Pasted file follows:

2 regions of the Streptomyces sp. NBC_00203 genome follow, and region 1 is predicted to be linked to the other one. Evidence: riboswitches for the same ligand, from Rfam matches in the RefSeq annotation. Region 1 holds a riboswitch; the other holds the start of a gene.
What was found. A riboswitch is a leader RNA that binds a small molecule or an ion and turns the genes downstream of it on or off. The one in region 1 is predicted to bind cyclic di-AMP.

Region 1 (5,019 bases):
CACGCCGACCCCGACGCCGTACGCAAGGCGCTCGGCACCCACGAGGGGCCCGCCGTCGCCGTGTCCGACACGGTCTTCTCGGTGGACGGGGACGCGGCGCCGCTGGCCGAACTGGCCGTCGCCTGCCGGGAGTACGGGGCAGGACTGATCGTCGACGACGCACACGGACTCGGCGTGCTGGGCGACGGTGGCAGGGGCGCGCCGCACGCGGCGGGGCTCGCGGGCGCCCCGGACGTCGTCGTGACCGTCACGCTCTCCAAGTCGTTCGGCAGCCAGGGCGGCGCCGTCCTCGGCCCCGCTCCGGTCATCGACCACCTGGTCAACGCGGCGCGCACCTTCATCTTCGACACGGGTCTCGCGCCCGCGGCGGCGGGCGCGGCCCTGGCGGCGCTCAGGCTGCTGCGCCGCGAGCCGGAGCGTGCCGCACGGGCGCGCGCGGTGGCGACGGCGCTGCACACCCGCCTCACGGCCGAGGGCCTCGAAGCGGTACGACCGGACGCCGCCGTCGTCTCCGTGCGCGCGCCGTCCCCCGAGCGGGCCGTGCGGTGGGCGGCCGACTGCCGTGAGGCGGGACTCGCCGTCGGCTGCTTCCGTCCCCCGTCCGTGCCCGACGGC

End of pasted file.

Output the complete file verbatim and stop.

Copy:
2 regions of the Streptomyces sp. NBC_00203 genome follow, and region 1 is predicted to be linked to the other one. Evidence: riboswitches for the same ligand, from Rfam matches in the RefSeq annotation. Region 1 holds a riboswitch; the other holds the start of a gene.
What was found. A riboswitch is a leader RNA that binds a small molecule or an ion and turns the genes downstream of it on or off. The one in region 1 is predicted to bind cyclic di-AMP.

Region 1 (5,019 bases):
CACGCCGACCCCGACGCCGTACGCAAGGCGCTCGGCACCCACGAGGGGCCCGCCGTCGCCGTGTCCGACACGGTCTTCTCGGTGGACGGGGACGCGGCGCCGCTGGCCGAACTGGCCGTCGCCTGCCGGGAGTACGGGGCAGGACTGATCGTCGACGACGCACACGGACTCGGCGTGCTGGGCGACGGTGGCAGGGGCGCGCCGCACGCGGCGGGGCTCGCGGGCGCCCCGGACGTCGTCGTGACCGTCACGCTCTCCAAGTCGTTCGGCAGCCAGGGCGGCGCCGTCCTCGGCCCCGCTCCGGTCATCGACCACCTGGTCAACGCGGCGCGCACCTTCATCTTCGACACGGGTCTCGCGCCCGCGGCGGCGGGCGCGGCCCTGGCGGCGCTCAGGCTGCTGCGCCGCGAGCCGGAGCGTGCCGCACGGGCGCGCGCGGTGGCGACGGCGCTGCACACCCGCCTCACGGCCGAGGGCCTCGAAGCGGTACGACCGGACGCCGCCGTCGTCTCCGTGCGCGCGCCGTCCCCCGAGCGGGCCGTGCGGTGGGCGGCCGACTGCCGTGAGGCGGGACTCGCCGTCGGCTGCTTCCGTCCCCCGTCCGTGCCCGACGGC